NEWS STORY: Pentecostal group gives women ministers added authority

c. 1996 Religion News Service (UNDATED) The Rev. Catherine Payne has traveled the globe, representing the Church of God of Prophecy and preaching in pulpits from India to Bulgaria to Ukraine. But wherever Payne preached, she could not baptize converts, officiate at Holy Communion services or perform weddings. However, thanks to an historic vote taken at her 300,000-member Pentecostal denomination’s biennial general assembly in Louisville, Ky., which met July 8-14, Payne can now perform some ministerial functions that once were the exclusive domain of men in her church. In addition, women members who for decades were prohibited from addressing denominational business meetings can again do so.”It’s a pretty significant change for us,”Payne said of the changes in her Cleveland, Tenn.-based denomination.

NEWS STORY: Episcopal church treasurer gets five years for embezzlement

c. 1996 Religion News Service (UNDATED) Ellen F. Cooke, the high-living former treasurer of the Episcopal Church who admitted embezzling more than $1.5 million from the church, was sentenced Wednesday (July 10) to five years in prison. U.S. District Court Judge Maryanne Trump Barry in Newark, N.J., said that Cooke”systematically looted”the denomination. Barry dismissed as”spurious”Cooke’s claim that a mental disorder combined with stress led to the embezzlement of what church officials said was more than $2.2 million. Barry imposed a stiffer sentence than the court guidelines usually suggest.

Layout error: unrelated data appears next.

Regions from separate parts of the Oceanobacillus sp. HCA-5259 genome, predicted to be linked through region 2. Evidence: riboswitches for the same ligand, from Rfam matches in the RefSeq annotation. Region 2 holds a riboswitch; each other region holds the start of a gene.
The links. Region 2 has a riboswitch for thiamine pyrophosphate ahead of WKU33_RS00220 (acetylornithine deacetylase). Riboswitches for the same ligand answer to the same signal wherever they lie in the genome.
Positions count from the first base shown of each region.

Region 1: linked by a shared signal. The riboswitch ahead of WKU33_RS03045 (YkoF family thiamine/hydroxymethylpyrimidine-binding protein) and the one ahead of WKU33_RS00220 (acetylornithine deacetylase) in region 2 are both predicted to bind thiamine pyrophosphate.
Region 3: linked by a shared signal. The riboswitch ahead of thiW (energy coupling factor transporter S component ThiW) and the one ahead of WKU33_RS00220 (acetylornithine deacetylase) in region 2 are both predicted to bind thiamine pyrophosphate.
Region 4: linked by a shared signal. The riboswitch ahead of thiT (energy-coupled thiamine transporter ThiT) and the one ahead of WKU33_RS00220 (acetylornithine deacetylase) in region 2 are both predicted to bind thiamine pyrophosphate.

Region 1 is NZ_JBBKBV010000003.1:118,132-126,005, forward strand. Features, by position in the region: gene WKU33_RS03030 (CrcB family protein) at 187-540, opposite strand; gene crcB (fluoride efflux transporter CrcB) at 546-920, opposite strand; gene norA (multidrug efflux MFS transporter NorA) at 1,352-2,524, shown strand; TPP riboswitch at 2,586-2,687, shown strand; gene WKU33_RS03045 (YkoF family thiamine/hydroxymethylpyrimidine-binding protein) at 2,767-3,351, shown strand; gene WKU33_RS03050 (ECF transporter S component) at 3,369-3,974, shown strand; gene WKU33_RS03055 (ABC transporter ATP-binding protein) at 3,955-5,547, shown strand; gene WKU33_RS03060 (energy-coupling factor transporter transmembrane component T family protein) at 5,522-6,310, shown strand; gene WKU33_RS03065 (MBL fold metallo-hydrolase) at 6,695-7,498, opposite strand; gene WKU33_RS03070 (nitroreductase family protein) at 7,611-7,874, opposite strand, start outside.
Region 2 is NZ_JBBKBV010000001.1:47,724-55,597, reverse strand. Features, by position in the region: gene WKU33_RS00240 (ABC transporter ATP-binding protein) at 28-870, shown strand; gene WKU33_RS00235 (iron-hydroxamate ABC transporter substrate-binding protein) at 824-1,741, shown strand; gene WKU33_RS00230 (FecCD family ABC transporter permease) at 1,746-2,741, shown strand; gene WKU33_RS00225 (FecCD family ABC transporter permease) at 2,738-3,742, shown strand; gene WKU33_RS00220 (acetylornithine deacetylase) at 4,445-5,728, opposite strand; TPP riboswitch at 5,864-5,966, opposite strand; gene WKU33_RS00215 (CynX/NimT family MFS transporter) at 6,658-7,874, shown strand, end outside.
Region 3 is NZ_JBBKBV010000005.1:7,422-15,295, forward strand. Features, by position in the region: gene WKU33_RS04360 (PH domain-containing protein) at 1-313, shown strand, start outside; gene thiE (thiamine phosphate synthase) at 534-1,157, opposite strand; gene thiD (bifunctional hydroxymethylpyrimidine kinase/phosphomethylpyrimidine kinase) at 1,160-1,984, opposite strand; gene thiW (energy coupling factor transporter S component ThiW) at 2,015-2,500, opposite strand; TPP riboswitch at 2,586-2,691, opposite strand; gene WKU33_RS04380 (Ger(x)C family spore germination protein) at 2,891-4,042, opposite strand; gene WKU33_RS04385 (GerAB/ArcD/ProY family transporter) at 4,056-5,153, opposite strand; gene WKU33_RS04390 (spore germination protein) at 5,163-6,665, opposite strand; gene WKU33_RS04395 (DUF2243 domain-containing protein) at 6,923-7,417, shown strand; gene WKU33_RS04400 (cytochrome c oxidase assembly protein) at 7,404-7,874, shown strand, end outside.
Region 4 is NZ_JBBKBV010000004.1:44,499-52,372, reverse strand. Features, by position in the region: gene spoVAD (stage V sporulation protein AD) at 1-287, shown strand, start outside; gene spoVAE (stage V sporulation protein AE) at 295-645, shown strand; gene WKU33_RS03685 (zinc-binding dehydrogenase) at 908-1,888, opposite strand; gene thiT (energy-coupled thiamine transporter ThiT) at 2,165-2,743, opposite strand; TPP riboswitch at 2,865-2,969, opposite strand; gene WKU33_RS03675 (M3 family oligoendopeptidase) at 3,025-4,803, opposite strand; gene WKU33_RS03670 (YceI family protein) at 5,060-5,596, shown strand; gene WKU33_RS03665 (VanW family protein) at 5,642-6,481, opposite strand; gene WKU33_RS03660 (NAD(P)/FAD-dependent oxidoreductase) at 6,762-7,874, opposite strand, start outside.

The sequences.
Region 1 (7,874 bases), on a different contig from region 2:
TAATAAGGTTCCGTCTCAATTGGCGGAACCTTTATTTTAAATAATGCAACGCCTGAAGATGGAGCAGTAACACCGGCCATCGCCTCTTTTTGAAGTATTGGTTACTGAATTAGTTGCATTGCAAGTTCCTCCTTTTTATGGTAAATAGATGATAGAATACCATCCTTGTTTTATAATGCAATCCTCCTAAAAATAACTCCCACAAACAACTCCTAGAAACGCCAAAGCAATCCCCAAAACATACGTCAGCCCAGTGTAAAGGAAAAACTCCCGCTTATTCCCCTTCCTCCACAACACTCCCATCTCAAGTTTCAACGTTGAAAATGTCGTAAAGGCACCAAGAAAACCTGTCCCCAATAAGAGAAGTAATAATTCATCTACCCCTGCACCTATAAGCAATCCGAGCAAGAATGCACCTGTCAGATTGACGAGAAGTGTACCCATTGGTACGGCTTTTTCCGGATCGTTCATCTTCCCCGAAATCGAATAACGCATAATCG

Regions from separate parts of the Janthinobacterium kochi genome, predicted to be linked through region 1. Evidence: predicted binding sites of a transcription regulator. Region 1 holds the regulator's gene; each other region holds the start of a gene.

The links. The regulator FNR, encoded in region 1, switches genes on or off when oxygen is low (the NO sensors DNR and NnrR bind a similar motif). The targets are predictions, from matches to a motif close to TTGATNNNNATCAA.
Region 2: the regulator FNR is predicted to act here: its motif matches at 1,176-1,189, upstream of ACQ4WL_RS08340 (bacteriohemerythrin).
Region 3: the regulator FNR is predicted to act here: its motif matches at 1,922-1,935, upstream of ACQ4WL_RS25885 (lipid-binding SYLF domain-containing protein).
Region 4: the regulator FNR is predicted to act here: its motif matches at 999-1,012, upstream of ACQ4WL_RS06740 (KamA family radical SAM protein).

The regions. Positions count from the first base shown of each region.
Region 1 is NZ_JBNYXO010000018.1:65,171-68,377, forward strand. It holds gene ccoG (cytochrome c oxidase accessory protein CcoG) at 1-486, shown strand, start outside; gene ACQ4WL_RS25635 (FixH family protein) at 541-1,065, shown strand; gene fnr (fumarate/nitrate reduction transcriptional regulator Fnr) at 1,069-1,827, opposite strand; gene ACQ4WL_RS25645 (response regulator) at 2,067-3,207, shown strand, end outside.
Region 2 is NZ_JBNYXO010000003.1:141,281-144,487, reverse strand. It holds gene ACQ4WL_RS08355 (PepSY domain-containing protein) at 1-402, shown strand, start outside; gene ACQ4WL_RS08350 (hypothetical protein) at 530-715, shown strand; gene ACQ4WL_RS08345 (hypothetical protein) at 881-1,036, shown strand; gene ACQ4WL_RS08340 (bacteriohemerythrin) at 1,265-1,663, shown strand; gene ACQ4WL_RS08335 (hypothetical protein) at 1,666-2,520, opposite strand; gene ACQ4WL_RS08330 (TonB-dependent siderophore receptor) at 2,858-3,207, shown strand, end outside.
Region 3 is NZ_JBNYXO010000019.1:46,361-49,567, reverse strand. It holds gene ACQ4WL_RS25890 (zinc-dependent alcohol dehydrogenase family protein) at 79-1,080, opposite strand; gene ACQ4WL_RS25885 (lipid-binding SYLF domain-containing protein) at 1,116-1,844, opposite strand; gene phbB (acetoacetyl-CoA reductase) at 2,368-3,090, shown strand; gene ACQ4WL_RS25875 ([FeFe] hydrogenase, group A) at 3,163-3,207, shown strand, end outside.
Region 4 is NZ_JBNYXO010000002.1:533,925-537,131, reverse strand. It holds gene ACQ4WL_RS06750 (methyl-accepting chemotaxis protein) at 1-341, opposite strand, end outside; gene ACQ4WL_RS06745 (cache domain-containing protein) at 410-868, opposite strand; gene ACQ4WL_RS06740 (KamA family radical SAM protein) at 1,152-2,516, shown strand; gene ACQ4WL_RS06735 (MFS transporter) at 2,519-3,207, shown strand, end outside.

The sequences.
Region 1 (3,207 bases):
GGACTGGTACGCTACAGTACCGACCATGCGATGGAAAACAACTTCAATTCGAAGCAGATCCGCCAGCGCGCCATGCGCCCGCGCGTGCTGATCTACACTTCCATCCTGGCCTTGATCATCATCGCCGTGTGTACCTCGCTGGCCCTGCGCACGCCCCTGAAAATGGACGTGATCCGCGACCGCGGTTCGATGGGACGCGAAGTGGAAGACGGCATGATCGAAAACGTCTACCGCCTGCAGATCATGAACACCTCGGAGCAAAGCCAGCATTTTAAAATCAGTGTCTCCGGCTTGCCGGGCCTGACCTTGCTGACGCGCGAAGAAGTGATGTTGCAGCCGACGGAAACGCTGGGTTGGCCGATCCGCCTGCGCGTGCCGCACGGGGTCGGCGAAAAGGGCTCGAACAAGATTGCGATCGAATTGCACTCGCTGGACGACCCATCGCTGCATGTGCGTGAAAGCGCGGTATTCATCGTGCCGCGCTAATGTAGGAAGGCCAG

TOP STORY: RELIGION AND POLITICS: When `evangelical’ doesn’t necessarily mean `conservat

c. 1996 Religion News Service (UNDATED) When the progressive civil liberties group People For the American Way was considering civic activist and philanthropist Carole Shields for its presidency, board members liked the idea of a religious Christian at the helm. “Somebody said, `Wouldn’t it be nice to have a Baptist preacher’s kid as president of the American Way?'”said Shields, who was named to the post in April. “It would make it a little more difficult for the Religious Right to claim we’re a bunch of heathens.” While progressive evangelicals in religious organizations have become increasingly vocal, less visible are leaders like Shields, who are making headway in the secular arena, in government agencies, and in universities and public policy groups from the State Department to the Children’s Defense Fund. Like many of their more conservative peers, they believe the Bible is the inspired word of God _ albeit recorded by imperfect scribes _ and they are committed to promoting what they see as biblically based values, from equal rights for minorities to environmental stewardship.

TOP STORY: RELIGION AND CULTURE: Does prayer help the medicine go down?

c. 1996 Religion News Service WASHINGTON _”I’m an honest-to-God doctor,”said Larry Dossey, grinning at his pun. Dossey _ a physician, best-selling author and executive editor of the journal Alternative Therapies in Health and Medicine _ is a proponent of synthesizing spirituality and science.”Faith empowers science,”he said during a recent visit to Washington.”If you join reason with faith, then you have something more powerful than either.” Dossey’s new book,”Prayer is Good Medicine: How to Reap the Healing Benefits of Prayer”(HarperSanFrancisco), is the most recent attempt by the Santa Fe, N.M., internist to popularize the growing body of research on the health benefits of prayer. The book appears as the medical profession wrestles with the increased attention being paid to the subject.